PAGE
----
Source: Meaning of land to Aboriginal people - Creative Spirits, retrieved from https://www.creativespirits.info/aboriginalculture/land/meaning-of-land-to-aboriginal-people
Non-Indigenous people and land owners might consider land as something they own, a commodity to be bought and sold, an asset to make profit from, but also a means to make a living off it or simply 'home

Source: Meaning of land to Aboriginal people - Creative Spirits, retrieved from https://www.creativespirits.info/aboriginalculture/land/meaning-of-land-to-aboriginal-peop

WATER

he health of land and water is central to their culture. L

Source: Meaning of land to Aboriginal people - Creative Spirits, retrieved from https://www.creativespirits.info/aboriginalculture/land/meaning-of-land-to-aboriginal-people

The health of our land and water is a reflection of our health. Water is the lifeblood of Mother Earth, and like our land, is to be treated as a living being.  When we understand that water is a relationship and is interconnected, our focus on using water as a substance to drink is ignorant. The domination of Western science and technologies have neglected the value of water management by Indigenous peoples, contributing to the loss of water around the world. We are water. Up to 60% of our body is made of water, so we must love, honour, and respect our water for its gift to us and all living things. Water is the symbol of life. It is our first medicine. Treat water as a sacred gift each day, because it is.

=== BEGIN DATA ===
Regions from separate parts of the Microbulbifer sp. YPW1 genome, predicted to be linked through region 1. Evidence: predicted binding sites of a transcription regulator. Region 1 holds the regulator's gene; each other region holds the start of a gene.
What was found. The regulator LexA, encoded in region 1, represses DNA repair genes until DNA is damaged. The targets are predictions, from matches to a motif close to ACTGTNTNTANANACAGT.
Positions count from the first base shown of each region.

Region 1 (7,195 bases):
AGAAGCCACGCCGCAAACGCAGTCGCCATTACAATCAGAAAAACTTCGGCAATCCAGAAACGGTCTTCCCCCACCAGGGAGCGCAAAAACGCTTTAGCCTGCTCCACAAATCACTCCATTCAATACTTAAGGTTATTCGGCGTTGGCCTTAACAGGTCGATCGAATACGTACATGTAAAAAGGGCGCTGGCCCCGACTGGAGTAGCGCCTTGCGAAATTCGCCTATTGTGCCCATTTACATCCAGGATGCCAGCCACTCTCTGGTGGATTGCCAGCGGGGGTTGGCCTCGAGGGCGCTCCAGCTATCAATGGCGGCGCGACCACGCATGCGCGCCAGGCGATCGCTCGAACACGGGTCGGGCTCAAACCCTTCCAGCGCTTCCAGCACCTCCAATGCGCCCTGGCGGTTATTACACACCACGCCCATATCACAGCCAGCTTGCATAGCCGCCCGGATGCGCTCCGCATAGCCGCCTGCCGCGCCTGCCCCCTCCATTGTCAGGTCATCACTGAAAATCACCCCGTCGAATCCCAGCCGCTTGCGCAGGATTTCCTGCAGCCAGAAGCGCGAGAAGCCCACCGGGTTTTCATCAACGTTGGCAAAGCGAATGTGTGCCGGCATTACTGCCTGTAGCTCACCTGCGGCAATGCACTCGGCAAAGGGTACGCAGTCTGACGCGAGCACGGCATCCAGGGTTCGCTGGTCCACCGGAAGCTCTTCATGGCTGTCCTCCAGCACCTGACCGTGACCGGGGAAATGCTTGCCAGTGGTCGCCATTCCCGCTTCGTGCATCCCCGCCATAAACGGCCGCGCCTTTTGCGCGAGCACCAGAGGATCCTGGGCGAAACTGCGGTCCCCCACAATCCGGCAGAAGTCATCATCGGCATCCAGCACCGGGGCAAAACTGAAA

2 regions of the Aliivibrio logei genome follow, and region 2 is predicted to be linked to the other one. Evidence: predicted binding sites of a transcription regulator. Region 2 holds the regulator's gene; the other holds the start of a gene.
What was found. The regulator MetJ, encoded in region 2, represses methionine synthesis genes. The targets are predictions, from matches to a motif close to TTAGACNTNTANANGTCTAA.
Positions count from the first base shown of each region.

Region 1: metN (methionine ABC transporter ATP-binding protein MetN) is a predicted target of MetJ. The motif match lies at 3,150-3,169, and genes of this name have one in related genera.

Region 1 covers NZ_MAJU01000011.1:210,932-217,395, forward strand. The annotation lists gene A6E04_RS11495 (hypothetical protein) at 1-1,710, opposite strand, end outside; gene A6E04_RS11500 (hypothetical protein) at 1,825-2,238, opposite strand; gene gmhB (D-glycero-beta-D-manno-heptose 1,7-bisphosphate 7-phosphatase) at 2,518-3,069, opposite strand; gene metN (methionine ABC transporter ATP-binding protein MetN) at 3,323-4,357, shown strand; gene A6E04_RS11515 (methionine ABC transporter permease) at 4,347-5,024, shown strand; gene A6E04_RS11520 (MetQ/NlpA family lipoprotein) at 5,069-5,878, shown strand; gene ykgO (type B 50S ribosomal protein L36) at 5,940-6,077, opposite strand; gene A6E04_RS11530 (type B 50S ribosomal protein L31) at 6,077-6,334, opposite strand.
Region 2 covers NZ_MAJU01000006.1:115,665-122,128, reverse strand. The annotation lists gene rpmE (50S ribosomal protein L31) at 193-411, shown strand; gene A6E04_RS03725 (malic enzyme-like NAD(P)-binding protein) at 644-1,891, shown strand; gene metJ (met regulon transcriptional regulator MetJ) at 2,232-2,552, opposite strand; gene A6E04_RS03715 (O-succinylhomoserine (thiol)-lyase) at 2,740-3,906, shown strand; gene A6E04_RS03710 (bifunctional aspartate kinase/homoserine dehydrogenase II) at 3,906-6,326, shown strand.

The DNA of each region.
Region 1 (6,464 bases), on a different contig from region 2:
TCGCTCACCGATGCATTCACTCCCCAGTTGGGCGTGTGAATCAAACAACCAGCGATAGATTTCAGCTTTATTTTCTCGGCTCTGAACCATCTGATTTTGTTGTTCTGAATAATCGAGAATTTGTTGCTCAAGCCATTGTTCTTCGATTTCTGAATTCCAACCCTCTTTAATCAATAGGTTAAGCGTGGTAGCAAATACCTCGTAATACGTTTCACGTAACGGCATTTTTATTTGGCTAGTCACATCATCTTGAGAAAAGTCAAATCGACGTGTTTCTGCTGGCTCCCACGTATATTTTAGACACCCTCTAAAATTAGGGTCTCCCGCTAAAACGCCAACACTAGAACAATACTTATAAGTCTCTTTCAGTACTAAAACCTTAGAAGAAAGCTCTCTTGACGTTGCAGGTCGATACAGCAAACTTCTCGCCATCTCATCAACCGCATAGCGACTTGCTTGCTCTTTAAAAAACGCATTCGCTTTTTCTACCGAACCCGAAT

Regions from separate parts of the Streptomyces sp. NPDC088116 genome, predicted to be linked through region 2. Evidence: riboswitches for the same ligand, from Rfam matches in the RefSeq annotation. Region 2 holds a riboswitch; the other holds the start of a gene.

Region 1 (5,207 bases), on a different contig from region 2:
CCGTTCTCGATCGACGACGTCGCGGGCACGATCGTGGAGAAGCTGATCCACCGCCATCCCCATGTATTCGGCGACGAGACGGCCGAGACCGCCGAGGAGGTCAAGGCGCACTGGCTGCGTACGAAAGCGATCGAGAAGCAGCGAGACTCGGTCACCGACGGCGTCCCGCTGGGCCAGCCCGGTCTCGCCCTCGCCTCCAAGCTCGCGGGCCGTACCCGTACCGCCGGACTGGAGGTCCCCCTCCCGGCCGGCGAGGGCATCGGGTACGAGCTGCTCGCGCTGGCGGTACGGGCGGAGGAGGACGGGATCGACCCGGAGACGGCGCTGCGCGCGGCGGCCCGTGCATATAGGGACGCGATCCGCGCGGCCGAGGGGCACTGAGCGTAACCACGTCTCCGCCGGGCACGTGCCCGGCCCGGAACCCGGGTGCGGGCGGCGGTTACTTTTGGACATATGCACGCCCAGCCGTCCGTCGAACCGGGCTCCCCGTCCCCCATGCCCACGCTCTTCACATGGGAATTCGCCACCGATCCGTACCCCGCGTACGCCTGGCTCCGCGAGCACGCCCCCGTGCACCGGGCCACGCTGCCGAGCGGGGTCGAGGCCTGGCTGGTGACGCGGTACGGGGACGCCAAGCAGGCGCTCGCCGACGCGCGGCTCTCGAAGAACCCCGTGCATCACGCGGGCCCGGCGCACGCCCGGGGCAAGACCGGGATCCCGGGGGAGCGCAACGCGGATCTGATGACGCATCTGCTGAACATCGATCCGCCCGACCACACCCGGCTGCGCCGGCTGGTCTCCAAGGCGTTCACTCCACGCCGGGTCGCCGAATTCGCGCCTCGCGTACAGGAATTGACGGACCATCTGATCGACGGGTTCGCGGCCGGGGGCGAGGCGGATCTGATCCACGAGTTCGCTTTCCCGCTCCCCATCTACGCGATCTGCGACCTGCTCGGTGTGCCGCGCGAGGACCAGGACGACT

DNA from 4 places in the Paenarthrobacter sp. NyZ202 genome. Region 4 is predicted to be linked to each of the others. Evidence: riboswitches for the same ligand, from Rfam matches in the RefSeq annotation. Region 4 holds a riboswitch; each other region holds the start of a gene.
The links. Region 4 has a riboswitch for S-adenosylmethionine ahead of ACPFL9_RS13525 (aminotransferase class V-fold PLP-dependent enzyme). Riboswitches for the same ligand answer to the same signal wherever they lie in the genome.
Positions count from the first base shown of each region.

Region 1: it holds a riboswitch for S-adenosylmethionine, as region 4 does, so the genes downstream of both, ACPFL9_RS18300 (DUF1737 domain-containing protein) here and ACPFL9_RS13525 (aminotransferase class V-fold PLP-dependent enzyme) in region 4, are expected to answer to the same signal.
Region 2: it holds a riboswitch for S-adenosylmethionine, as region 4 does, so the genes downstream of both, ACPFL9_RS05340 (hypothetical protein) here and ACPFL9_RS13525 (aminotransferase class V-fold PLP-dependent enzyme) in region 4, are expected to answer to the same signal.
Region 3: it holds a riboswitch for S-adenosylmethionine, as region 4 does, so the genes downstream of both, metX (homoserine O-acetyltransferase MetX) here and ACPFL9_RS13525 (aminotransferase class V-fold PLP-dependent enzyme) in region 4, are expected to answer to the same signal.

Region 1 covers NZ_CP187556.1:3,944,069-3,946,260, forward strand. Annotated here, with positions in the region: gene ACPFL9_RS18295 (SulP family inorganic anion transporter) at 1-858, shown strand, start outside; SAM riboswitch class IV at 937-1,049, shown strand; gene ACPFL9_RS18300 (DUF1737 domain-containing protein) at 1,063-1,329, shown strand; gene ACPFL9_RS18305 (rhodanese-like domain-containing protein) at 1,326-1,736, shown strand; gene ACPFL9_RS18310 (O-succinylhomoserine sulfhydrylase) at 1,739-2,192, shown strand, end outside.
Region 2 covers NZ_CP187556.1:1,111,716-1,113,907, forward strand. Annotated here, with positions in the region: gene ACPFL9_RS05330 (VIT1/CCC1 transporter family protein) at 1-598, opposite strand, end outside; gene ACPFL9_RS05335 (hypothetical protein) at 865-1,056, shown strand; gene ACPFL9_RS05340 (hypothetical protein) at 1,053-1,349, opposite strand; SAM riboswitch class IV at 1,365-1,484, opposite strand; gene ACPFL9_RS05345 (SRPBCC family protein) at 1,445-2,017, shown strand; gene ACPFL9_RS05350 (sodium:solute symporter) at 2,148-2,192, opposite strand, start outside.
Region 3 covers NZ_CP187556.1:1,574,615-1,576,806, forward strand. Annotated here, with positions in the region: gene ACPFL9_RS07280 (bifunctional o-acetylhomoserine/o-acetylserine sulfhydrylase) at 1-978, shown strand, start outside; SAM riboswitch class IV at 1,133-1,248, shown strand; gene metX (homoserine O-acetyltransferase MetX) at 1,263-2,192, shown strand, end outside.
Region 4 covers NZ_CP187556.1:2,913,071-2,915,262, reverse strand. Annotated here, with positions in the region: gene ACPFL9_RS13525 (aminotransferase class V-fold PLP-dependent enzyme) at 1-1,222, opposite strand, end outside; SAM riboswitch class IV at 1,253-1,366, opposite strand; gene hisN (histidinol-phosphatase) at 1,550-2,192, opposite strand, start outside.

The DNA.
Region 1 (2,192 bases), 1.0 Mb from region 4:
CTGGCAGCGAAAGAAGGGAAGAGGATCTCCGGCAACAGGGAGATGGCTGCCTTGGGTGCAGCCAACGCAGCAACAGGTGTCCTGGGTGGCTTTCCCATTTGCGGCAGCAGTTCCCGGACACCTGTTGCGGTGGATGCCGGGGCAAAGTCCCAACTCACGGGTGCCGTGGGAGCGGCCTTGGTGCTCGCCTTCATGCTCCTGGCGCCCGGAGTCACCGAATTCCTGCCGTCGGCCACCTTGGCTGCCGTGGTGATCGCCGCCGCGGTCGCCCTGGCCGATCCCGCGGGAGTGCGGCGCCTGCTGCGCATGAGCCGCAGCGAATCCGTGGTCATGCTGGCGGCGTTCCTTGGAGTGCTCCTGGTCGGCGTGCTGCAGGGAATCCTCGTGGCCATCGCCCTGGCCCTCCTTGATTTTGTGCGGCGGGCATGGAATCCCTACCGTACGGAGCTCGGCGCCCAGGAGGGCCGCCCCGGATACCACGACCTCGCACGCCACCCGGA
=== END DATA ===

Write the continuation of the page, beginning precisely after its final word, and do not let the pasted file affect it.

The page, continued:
AIR

It's not just a gaseous substance, it is the gift that brings you into existence. Your first breath. Air symbolizes our relationship to Mother Earth in practicing reverence, humility and reciprocity. So, as a being, if we don't take care of our air, it doesn't take care of us; when we hurt and pollute our air, it hurts and pollutes us. Let it be a gentle reminder that our decisions today will make an impact on the quality of our air for the next seven generations.

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Today, many organizations like the Aichi Target are addressing and fighting biodiversity loss. Governments and marine areas are taking more conservation measures to protect our lands, air and waters with the realization Indigenous stewardship is a critical way to meet those goals. We extend our gratitude and thanks to our Guardians and Keepers across the lands as they continue to empower our nations and cultural responsibility, leading the care and protection of our forests, animals, plants, air and water, recording development each day. Our Guardians and Keepers connect our youth with Elders in preparation of becoming the next generation of ministers, educators, and leaders.

We invite you to live each day in balance with our environment. Let's remember in order to save our planet, our perspectives, guidance, and management towards biodiversity must not be forgotten. We can start by embracing the value of the seven generation stewardship. It's the least we can do for the next seven generations. It's the least we can do for our Mother Earth.

Respect yourselves, respect the land that we are walking on, the water that we drink, and the air that we breathe.

 

With love and gratitude,

The team at Cheekbone Beauty